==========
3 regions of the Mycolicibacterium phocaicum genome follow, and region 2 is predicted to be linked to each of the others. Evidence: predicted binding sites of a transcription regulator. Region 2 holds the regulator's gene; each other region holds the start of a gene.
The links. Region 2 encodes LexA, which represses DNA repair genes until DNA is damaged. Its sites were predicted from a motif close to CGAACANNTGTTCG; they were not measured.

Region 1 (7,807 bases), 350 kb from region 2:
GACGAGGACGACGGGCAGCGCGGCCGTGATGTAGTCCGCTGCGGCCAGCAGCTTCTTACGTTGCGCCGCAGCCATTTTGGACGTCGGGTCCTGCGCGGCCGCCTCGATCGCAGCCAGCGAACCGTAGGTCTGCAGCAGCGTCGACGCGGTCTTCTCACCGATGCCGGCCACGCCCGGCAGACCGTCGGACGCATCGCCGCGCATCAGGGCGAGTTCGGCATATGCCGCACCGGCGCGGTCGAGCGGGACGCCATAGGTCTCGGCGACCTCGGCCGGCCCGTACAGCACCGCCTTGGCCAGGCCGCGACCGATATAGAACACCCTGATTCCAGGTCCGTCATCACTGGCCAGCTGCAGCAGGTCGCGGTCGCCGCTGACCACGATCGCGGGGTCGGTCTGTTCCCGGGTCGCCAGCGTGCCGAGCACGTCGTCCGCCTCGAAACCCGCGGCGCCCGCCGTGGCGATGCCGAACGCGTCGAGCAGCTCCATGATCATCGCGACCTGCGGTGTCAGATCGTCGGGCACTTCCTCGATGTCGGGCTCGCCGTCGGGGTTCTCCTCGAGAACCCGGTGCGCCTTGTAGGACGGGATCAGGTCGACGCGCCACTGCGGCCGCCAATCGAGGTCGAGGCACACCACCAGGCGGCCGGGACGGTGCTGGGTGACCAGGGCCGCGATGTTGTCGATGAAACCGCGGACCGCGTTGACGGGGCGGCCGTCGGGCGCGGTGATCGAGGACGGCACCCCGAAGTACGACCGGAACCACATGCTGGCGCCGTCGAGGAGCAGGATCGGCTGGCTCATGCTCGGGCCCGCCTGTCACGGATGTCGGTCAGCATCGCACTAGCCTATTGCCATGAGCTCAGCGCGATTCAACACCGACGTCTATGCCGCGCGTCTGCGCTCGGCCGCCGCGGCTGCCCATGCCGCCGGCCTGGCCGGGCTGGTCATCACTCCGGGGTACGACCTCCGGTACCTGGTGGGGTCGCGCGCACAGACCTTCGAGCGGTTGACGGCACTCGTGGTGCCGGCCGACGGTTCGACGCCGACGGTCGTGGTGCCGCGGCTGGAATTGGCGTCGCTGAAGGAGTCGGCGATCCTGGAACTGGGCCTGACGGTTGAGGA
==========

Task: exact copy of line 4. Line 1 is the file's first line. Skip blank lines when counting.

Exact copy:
GACGAGGACGACGGGCAGCGCGGCCGTGATGTAGTCCGCTGCGGCCAGCAGCTTCTTACGTTGCGCCGCAGCCATTTTGGACGTCGGGTCCTGCGCGGCCGCCTCGATCGCAGCCAGCGAACCGTAGGTCTGCAGCAGCGTCGACGCGGTCTTCTCACCGATGCCGGCCACGCCCGGCAGACCGTCGGACGCATCGCCGCGCATCAGGGCGAGTTCGGCATATGCCGCACCGGCGCGGTCGAGCGGGACGCCATAGGTCTCGGCGACCTCGGCCGGCCCGTACAGCACCGCCTTGGCCAGGCCGCGACCGATATAGAACACCCTGATTCCAGGTCCGTCATCACTGGCCAGCTGCAGCAGGTCGCGGTCGCCGCTGACCACGATCGCGGGGTCGGTCTGTTCCCGGGTCGCCAGCGTGCCGAGCACGTCGTCCGCCTCGAAACCCGCGGCGCCCGCCGTGGCGATGCCGAACGCGTCGAGCAGCTCCATGATCATCGCGACCTGCGGTGTCAGATCGTCGGGCACTTCCTCGATGTCGGGCTCGCCGTCGGGGTTCTCCTCGAGAACCCGGTGCGCCTTGTAGGACGGGATCAGGTCGACGCGCCACTGCGGCCGCCAATCGAGGTCGAGGCACACCACCAGGCGGCCGGGACGGTGCTGGGTGACCAGGGCCGCGATGTTGTCGATGAAACCGCGGACCGCGTTGACGGGGCGGCCGTCGGGCGCGGTGATCGAGGACGGCACCCCGAAGTACGACCGGAACCACATGCTGGCGCCGTCGAGGAGCAGGATCGGCTGGCTCATGCTCGGGCCCGCCTGTCACGGATGTCGGTCAGCATCGCACTAGCCTATTGCCATGAGCTCAGCGCGATTCAACACCGACGTCTATGCCGCGCGTCTGCGCTCGGCCGCCGCGGCTGCCCATGCCGCCGGCCTGGCCGGGCTGGTCATCACTCCGGGGTACGACCTCCGGTACCTGGTGGGGTCGCGCGCACAGACCTTCGAGCGGTTGACGGCACTCGTGGTGCCGGCCGACGGTTCGACGCCGACGGTCGTGGTGCCGCGGCTGGAATTGGCGTCGCTGAAGGAGTCGGCGATCCTGGAACTGGGCCTGACGGTTGAGGA